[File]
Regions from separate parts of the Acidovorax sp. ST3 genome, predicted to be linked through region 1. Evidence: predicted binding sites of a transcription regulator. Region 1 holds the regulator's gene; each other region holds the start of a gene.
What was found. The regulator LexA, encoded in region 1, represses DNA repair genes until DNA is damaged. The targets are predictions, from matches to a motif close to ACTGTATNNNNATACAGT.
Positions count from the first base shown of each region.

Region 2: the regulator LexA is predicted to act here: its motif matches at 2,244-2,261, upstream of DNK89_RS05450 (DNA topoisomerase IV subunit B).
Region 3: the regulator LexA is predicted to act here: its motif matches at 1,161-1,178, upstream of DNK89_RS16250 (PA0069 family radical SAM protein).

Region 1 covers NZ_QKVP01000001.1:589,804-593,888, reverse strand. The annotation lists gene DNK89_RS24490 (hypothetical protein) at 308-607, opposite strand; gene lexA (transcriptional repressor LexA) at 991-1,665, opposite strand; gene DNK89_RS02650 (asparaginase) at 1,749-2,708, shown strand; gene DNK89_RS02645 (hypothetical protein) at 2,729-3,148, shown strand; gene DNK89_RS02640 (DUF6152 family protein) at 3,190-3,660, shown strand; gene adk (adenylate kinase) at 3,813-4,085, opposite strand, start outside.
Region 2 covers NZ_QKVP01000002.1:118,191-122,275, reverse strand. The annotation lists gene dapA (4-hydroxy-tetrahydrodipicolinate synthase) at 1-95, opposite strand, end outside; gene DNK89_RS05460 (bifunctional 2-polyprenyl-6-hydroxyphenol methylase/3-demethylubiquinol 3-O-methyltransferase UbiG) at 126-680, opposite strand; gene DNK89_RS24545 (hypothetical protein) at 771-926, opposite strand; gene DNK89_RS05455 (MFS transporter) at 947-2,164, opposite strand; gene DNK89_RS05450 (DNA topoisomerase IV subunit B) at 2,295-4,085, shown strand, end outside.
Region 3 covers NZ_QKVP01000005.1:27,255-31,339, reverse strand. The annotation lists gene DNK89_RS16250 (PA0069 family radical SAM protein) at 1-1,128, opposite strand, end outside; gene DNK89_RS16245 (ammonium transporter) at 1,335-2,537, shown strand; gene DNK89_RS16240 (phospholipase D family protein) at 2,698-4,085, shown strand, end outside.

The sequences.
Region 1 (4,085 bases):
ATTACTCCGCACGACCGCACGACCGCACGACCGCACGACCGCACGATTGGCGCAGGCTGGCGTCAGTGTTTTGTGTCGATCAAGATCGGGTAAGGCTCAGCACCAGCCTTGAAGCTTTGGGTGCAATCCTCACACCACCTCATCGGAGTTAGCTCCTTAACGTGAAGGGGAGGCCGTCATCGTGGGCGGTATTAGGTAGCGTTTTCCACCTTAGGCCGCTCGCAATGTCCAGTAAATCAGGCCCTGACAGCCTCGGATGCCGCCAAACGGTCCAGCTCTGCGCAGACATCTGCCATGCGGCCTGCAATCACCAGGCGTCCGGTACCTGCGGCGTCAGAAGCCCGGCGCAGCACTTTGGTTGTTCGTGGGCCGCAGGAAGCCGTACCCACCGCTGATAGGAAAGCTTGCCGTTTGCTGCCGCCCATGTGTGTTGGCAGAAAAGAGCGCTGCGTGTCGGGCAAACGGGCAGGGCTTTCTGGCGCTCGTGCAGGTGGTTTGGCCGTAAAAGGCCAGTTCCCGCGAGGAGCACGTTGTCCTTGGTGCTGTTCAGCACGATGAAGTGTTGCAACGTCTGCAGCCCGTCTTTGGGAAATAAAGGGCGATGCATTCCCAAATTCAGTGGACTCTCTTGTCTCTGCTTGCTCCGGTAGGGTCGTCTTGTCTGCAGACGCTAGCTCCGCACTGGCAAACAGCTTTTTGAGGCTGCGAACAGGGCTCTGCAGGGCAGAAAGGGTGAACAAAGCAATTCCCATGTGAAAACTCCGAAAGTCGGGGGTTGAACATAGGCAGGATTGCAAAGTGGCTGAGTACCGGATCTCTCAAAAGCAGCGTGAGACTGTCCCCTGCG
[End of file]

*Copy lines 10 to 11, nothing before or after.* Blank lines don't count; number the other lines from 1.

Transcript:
Region 1 (4,085 bases):
ATTACTCCGCACGACCGCACGACCGCACGACCGCACGACCGCACGATTGGCGCAGGCTGGCGTCAGTGTTTTGTGTCGATCAAGATCGGGTAAGGCTCAGCACCAGCCTTGAAGCTTTGGGTGCAATCCTCACACCACCTCATCGGAGTTAGCTCCTTAACGTGAAGGGGAGGCCGTCATCGTGGGCGGTATTAGGTAGCGTTTTCCACCTTAGGCCGCTCGCAATGTCCAGTAAATCAGGCCCTGACAGCCTCGGATGCCGCCAAACGGTCCAGCTCTGCGCAGACATCTGCCATGCGGCCTGCAATCACCAGGCGTCCGGTACCTGCGGCGTCAGAAGCCCGGCGCAGCACTTTGGTTGTTCGTGGGCCGCAGGAAGCCGTACCCACCGCTGATAGGAAAGCTTGCCGTTTGCTGCCGCCCATGTGTGTTGGCAGAAAAGAGCGCTGCGTGTCGGGCAAACGGGCAGGGCTTTCTGGCGCTCGTGCAGGTGGTTTGGCCGTAAAAGGCCAGTTCCCGCGAGGAGCACGTTGTCCTTGGTGCTGTTCAGCACGATGAAGTGTTGCAACGTCTGCAGCCCGTCTTTGGGAAATAAAGGGCGATGCATTCCCAAATTCAGTGGACTCTCTTGTCTCTGCTTGCTCCGGTAGGGTCGTCTTGTCTGCAGACGCTAGCTCCGCACTGGCAAACAGCTTTTTGAGGCTGCGAACAGGGCTCTGCAGGGCAGAAAGGGTGAACAAAGCAATTCCCATGTGAAAACTCCGAAAGTCGGGGGTTGAACATAGGCAGGATTGCAAAGTGGCTGAGTACCGGATCTCTCAAAAGCAGCGTGAGACTGTCCCCTGCG